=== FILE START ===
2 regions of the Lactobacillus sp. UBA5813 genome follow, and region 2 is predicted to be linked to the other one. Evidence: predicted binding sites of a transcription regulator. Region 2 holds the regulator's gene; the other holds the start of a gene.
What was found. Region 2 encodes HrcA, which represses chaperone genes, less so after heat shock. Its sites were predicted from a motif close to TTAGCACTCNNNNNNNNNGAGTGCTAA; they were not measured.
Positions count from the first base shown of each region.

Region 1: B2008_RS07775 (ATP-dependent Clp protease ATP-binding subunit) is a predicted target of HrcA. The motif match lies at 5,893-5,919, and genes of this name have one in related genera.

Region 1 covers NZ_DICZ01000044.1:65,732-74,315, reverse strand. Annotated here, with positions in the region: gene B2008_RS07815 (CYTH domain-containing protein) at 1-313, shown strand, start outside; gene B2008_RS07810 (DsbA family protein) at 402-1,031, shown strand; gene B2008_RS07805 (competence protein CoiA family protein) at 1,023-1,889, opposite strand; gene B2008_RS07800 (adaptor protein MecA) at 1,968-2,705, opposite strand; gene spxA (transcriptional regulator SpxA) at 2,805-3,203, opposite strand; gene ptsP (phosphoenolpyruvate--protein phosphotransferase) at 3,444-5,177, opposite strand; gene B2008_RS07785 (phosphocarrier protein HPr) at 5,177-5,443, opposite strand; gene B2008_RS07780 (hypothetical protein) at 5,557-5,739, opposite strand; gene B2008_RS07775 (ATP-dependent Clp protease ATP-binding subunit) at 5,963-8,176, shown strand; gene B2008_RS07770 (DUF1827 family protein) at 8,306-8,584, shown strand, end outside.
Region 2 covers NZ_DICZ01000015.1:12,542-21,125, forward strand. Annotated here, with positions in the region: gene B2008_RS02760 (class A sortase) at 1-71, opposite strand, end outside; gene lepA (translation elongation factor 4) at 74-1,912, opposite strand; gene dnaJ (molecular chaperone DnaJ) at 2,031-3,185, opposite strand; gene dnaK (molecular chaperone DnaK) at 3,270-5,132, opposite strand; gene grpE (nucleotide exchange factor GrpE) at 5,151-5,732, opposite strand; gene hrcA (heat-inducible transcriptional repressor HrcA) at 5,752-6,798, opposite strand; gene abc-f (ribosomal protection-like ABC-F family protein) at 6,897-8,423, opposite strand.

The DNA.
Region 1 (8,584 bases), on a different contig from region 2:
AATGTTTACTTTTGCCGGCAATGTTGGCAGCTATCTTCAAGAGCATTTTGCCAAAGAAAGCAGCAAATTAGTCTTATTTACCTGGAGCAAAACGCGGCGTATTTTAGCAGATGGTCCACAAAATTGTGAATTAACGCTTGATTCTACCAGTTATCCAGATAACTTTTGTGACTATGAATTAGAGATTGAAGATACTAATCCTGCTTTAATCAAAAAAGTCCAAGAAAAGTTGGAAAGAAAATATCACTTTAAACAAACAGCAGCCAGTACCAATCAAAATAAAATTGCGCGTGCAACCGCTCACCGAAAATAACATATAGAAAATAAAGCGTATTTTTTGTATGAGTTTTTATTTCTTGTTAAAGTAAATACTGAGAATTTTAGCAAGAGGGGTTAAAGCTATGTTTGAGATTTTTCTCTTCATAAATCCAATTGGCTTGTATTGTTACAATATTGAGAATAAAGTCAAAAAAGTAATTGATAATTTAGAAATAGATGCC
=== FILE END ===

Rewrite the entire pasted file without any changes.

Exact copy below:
2 regions of the Lactobacillus sp. UBA5813 genome follow, and region 2 is predicted to be linked to the other one. Evidence: predicted binding sites of a transcription regulator. Region 2 holds the regulator's gene; the other holds the start of a gene.
What was found. Region 2 encodes HrcA, which represses chaperone genes, less so after heat shock. Its sites were predicted from a motif close to TTAGCACTCNNNNNNNNNGAGTGCTAA; they were not measured.
Positions count from the first base shown of each region.

Region 1: B2008_RS07775 (ATP-dependent Clp protease ATP-binding subunit) is a predicted target of HrcA. The motif match lies at 5,893-5,919, and genes of this name have one in related genera.

Region 1 covers NZ_DICZ01000044.1:65,732-74,315, reverse strand. Annotated here, with positions in the region: gene B2008_RS07815 (CYTH domain-containing protein) at 1-313, shown strand, start outside; gene B2008_RS07810 (DsbA family protein) at 402-1,031, shown strand; gene B2008_RS07805 (competence protein CoiA family protein) at 1,023-1,889, opposite strand; gene B2008_RS07800 (adaptor protein MecA) at 1,968-2,705, opposite strand; gene spxA (transcriptional regulator SpxA) at 2,805-3,203, opposite strand; gene ptsP (phosphoenolpyruvate--protein phosphotransferase) at 3,444-5,177, opposite strand; gene B2008_RS07785 (phosphocarrier protein HPr) at 5,177-5,443, opposite strand; gene B2008_RS07780 (hypothetical protein) at 5,557-5,739, opposite strand; gene B2008_RS07775 (ATP-dependent Clp protease ATP-binding subunit) at 5,963-8,176, shown strand; gene B2008_RS07770 (DUF1827 family protein) at 8,306-8,584, shown strand, end outside.
Region 2 covers NZ_DICZ01000015.1:12,542-21,125, forward strand. Annotated here, with positions in the region: gene B2008_RS02760 (class A sortase) at 1-71, opposite strand, end outside; gene lepA (translation elongation factor 4) at 74-1,912, opposite strand; gene dnaJ (molecular chaperone DnaJ) at 2,031-3,185, opposite strand; gene dnaK (molecular chaperone DnaK) at 3,270-5,132, opposite strand; gene grpE (nucleotide exchange factor GrpE) at 5,151-5,732, opposite strand; gene hrcA (heat-inducible transcriptional repressor HrcA) at 5,752-6,798, opposite strand; gene abc-f (ribosomal protection-like ABC-F family protein) at 6,897-8,423, opposite strand.

The DNA.
Region 1 (8,584 bases), on a different contig from region 2:
AATGTTTACTTTTGCCGGCAATGTTGGCAGCTATCTTCAAGAGCATTTTGCCAAAGAAAGCAGCAAATTAGTCTTATTTACCTGGAGCAAAACGCGGCGTATTTTAGCAGATGGTCCACAAAATTGTGAATTAACGCTTGATTCTACCAGTTATCCAGATAACTTTTGTGACTATGAATTAGAGATTGAAGATACTAATCCTGCTTTAATCAAAAAAGTCCAAGAAAAGTTGGAAAGAAAATATCACTTTAAACAAACAGCAGCCAGTACCAATCAAAATAAAATTGCGCGTGCAACCGCTCACCGAAAATAACATATAGAAAATAAAGCGTATTTTTTGTATGAGTTTTTATTTCTTGTTAAAGTAAATACTGAGAATTTTAGCAAGAGGGGTTAAAGCTATGTTTGAGATTTTTCTCTTCATAAATCCAATTGGCTTGTATTGTTACAATATTGAGAATAAAGTCAAAAAAGTAATTGATAATTTAGAAATAGATGCC